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Knowing when to record workplace injuries on OSHA’s Form 300

On Behalf of | Sep 21, 2020 | Workers' Compensation |

Employers across Illinois may find it hard to determine when a workplace injury or illness is meant to be recorded on OSHA’s Form 300. OSHA has specific rules on record keeping, and though there are admittedly gray areas, it expects compliance, as a failure to comply can lead to stiff penalties.

This is where XpertHR comes in with its new Top 10 Q&As and Checklist for OSHA Compliance. The checklist can especially guide employers who are struggling with compliance. It gives various real-world scenarios and explains how one would evaluate them in accord with OSHA rules. These scenarios include ergonomic injuries, illnesses caught by seasonal workers, injuries incurred during business trips and cases of workers fainting on the job.

OSHA requires certain types of injuries to be recorded. First are all serious work-related injuries, such as injuries that lead to time off work, loss of consciousness, a transfer to a different job or restrictions for the victim if he or she continues to work the same job. Even less serious injuries, if they require medical treatment beyond the use of first aid, must be recorded.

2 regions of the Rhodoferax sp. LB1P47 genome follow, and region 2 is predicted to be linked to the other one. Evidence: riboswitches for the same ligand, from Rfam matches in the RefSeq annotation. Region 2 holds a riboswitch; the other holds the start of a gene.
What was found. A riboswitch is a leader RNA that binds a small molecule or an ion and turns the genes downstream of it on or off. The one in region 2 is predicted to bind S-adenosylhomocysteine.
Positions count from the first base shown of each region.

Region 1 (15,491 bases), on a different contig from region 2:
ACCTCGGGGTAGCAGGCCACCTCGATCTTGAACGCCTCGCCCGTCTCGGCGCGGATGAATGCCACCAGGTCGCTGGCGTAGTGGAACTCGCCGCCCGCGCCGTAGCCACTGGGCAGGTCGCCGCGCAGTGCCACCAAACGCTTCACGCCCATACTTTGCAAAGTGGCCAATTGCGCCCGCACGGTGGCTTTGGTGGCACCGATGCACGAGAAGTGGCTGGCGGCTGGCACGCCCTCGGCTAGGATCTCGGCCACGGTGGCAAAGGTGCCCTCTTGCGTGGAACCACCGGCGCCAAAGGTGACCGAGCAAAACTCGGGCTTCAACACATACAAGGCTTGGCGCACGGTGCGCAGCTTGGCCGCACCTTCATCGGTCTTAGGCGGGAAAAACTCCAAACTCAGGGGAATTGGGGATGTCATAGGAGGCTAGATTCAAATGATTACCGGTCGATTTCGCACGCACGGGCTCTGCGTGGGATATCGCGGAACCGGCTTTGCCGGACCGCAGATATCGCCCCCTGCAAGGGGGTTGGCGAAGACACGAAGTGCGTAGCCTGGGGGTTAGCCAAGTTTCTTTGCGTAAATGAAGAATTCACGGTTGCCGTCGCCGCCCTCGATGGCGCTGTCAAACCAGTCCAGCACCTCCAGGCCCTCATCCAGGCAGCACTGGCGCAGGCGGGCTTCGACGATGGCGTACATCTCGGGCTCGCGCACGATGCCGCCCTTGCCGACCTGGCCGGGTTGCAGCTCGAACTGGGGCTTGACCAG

Oftentimes, employers do not even know OSHA’s requirements for keeping records, and XpertHR’s checklist can be helpful in this regard as well. This is just one part of the proper response to injuries.

As for the injured parties themselves, they generally may file for workers’ compensation benefits regardless of who, if anyone, was at fault. They should know, of course, that benefits are not guaranteed as employers have the ability to deny payment. For this and other reasons, they may want a lawyer by their side throughout the process.